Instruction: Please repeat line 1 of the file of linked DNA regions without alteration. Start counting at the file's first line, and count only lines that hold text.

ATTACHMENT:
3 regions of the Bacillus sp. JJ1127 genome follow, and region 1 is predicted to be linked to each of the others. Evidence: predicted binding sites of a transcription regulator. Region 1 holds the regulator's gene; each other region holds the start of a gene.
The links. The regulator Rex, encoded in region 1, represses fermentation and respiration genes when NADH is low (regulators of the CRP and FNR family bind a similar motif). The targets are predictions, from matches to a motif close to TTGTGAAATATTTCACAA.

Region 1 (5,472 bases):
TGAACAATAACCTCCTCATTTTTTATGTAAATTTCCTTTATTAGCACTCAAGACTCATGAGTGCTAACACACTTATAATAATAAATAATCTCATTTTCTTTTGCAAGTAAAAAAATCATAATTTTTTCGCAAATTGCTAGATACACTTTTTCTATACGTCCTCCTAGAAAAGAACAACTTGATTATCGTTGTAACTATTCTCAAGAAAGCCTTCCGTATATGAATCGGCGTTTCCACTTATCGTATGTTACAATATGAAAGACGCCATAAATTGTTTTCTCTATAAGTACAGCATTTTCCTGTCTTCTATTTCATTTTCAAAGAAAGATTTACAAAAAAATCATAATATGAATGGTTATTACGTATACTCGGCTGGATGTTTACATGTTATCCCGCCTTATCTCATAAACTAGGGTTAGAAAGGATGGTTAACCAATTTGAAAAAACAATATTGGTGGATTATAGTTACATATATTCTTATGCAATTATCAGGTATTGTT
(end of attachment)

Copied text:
3 regions of the Bacillus sp. JJ1127 genome follow, and region 1 is predicted to be linked to each of the others. Evidence: predicted binding sites of a transcription regulator. Region 1 holds the regulator's gene; each other region holds the start of a gene.